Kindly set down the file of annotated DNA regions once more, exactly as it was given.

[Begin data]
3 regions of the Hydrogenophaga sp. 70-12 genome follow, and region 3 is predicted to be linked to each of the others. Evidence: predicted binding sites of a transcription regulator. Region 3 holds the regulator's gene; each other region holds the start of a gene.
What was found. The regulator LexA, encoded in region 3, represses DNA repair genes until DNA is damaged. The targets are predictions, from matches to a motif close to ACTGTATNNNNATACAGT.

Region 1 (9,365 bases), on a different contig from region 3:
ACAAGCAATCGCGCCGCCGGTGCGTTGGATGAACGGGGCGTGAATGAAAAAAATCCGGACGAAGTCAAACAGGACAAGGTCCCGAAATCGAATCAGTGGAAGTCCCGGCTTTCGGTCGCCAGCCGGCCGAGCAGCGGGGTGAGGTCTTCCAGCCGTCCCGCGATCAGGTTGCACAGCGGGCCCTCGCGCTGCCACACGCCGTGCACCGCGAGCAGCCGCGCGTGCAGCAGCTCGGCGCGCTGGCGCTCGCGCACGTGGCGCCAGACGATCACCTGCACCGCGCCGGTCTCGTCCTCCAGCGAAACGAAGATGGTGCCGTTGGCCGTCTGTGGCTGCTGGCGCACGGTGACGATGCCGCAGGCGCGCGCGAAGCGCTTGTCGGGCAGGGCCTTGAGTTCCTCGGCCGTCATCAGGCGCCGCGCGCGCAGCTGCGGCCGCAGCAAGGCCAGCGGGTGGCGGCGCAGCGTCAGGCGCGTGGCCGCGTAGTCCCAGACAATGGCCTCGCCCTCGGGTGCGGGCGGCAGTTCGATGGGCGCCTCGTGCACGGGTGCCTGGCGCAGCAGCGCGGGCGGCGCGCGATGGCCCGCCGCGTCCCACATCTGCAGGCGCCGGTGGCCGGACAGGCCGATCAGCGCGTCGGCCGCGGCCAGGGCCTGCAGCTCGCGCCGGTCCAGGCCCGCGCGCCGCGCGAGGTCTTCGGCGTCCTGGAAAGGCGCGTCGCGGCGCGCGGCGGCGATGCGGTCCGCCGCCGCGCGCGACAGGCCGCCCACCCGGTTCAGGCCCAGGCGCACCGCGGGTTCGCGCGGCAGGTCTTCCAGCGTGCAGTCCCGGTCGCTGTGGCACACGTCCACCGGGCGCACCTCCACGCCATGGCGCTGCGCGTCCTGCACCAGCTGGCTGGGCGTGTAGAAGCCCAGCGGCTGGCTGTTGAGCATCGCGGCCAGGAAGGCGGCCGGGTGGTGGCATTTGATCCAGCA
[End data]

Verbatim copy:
3 regions of the Hydrogenophaga sp. 70-12 genome follow, and region 3 is predicted to be linked to each of the others. Evidence: predicted binding sites of a transcription regulator. Region 3 holds the regulator's gene; each other region holds the start of a gene.
What was found. The regulator LexA, encoded in region 3, represses DNA repair genes until DNA is damaged. The targets are predictions, from matches to a motif close to ACTGTATNNNNATACAGT.

Region 1 (9,365 bases), on a different contig from region 3:
ACAAGCAATCGCGCCGCCGGTGCGTTGGATGAACGGGGCGTGAATGAAAAAAATCCGGACGAAGTCAAACAGGACAAGGTCCCGAAATCGAATCAGTGGAAGTCCCGGCTTTCGGTCGCCAGCCGGCCGAGCAGCGGGGTGAGGTCTTCCAGCCGTCCCGCGATCAGGTTGCACAGCGGGCCCTCGCGCTGCCACACGCCGTGCACCGCGAGCAGCCGCGCGTGCAGCAGCTCGGCGCGCTGGCGCTCGCGCACGTGGCGCCAGACGATCACCTGCACCGCGCCGGTCTCGTCCTCCAGCGAAACGAAGATGGTGCCGTTGGCCGTCTGTGGCTGCTGGCGCACGGTGACGATGCCGCAGGCGCGCGCGAAGCGCTTGTCGGGCAGGGCCTTGAGTTCCTCGGCCGTCATCAGGCGCCGCGCGCGCAGCTGCGGCCGCAGCAAGGCCAGCGGGTGGCGGCGCAGCGTCAGGCGCGTGGCCGCGTAGTCCCAGACAATGGCCTCGCCCTCGGGTGCGGGCGGCAGTTCGATGGGCGCCTCGTGCACGGGTGCCTGGCGCAGCAGCGCGGGCGGCGCGCGATGGCCCGCCGCGTCCCACATCTGCAGGCGCCGGTGGCCGGACAGGCCGATCAGCGCGTCGGCCGCGGCCAGGGCCTGCAGCTCGCGCCGGTCCAGGCCCGCGCGCCGCGCGAGGTCTTCGGCGTCCTGGAAAGGCGCGTCGCGGCGCGCGGCGGCGATGCGGTCCGCCGCCGCGCGCGACAGGCCGCCCACCCGGTTCAGGCCCAGGCGCACCGCGGGTTCGCGCGGCAGGTCTTCCAGCGTGCAGTCCCGGTCGCTGTGGCACACGTCCACCGGGCGCACCTCCACGCCATGGCGCTGCGCGTCCTGCACCAGCTGGCTGGGCGTGTAGAAGCCCAGCGGCTGGCTGTTGAGCATCGCGGCCAGGAAGGCGGCCGGGTGGTGGCATTTGATCCAGCA